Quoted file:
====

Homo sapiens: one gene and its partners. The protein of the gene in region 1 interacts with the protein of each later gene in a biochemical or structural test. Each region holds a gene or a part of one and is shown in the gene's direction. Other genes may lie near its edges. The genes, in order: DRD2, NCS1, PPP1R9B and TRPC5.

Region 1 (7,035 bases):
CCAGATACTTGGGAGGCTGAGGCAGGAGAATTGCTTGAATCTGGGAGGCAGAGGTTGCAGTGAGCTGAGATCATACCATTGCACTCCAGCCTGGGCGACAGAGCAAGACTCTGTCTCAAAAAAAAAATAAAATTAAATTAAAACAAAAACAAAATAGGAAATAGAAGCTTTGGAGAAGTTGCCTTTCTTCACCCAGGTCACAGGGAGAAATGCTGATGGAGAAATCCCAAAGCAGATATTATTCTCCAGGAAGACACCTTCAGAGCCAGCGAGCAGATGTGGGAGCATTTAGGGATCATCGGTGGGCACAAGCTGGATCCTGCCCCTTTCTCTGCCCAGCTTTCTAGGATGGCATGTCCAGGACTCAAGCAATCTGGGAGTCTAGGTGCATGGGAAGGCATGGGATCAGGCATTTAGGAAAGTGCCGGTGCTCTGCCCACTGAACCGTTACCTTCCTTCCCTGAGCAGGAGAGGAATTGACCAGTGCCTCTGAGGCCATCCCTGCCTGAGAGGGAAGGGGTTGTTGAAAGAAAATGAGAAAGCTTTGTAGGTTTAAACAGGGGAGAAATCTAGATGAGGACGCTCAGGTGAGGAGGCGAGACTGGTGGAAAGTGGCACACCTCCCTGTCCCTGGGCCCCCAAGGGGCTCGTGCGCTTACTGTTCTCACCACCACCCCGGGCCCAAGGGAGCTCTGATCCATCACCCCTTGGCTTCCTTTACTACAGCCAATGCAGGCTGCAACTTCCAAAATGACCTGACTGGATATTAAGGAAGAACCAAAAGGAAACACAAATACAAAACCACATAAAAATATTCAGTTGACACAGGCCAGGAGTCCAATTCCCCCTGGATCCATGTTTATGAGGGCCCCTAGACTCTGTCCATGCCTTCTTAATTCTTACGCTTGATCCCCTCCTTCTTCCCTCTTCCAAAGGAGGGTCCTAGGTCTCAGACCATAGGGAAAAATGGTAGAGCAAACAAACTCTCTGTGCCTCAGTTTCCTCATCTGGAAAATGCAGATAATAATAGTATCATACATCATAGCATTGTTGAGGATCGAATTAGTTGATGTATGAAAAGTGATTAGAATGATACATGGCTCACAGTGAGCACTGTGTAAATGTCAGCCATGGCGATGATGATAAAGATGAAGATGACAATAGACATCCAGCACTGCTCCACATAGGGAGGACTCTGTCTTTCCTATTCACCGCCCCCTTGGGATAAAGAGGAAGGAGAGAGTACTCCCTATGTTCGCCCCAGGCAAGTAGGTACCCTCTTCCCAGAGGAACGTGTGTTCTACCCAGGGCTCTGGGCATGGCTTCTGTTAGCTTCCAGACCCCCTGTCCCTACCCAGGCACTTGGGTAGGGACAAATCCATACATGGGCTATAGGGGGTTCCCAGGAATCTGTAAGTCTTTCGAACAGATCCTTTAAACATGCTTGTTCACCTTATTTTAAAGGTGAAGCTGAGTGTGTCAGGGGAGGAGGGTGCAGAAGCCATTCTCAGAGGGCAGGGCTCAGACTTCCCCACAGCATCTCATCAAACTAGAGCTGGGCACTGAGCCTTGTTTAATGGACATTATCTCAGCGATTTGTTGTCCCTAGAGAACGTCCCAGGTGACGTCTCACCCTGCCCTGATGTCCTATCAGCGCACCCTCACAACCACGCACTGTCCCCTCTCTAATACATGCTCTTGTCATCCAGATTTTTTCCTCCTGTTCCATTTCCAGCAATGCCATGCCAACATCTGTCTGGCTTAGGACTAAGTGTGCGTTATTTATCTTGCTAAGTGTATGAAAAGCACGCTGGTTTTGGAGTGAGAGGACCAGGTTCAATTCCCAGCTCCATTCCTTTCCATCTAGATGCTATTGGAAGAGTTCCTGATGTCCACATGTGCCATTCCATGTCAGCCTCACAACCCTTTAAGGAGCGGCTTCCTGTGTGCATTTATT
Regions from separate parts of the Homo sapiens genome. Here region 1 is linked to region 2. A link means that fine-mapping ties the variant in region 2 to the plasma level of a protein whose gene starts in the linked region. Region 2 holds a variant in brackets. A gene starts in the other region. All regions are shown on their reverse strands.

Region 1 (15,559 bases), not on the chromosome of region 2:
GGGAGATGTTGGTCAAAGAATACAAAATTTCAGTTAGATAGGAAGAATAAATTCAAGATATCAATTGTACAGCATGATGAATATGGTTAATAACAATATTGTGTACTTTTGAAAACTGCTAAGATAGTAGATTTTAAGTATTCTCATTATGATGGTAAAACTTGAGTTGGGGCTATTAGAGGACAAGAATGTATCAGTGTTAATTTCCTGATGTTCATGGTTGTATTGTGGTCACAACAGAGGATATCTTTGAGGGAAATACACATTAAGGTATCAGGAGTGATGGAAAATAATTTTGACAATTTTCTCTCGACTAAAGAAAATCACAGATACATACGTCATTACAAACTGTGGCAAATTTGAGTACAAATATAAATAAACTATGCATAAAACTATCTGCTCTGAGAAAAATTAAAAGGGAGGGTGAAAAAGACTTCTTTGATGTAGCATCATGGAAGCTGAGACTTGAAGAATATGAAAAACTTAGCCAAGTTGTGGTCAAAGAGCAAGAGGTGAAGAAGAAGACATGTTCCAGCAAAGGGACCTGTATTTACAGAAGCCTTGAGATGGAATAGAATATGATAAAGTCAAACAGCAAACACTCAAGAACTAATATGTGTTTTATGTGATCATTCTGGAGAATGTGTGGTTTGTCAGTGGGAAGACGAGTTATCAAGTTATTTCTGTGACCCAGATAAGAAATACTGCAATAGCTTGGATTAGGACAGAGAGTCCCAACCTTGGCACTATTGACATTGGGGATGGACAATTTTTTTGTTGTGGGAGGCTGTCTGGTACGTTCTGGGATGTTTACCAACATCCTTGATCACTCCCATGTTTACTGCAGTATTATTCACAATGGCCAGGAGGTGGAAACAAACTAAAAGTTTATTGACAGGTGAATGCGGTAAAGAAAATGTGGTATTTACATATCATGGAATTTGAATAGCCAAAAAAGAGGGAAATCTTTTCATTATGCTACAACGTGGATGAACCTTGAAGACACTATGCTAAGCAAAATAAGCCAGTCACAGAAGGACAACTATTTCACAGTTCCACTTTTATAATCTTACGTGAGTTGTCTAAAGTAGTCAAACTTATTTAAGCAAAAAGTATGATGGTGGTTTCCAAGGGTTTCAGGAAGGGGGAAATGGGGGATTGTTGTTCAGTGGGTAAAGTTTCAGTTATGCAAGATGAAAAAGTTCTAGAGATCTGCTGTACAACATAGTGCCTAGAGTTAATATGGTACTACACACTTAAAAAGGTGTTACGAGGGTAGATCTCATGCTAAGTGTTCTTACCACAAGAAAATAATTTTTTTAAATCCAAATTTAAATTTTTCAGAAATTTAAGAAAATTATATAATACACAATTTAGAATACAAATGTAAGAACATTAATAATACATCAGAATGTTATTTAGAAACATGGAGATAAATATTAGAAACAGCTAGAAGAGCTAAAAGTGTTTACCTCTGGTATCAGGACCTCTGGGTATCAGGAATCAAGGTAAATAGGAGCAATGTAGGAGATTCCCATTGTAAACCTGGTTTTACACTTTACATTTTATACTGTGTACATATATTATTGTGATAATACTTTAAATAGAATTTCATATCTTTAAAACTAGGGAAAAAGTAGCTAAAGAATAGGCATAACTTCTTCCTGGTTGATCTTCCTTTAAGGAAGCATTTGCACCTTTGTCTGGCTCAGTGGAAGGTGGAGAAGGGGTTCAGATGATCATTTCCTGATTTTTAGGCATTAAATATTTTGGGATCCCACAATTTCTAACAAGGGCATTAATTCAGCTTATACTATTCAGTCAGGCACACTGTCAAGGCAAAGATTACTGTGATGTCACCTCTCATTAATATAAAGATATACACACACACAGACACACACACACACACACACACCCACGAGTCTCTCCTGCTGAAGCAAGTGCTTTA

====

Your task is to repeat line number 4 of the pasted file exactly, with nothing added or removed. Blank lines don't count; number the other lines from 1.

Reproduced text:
Regions from separate parts of the Homo sapiens genome. Here region 1 is linked to region 2. A link means that fine-mapping ties the variant in region 2 to the plasma level of a protein whose gene starts in the linked region. Region 2 holds a variant in brackets. A gene starts in the other region. All regions are shown on their reverse strands.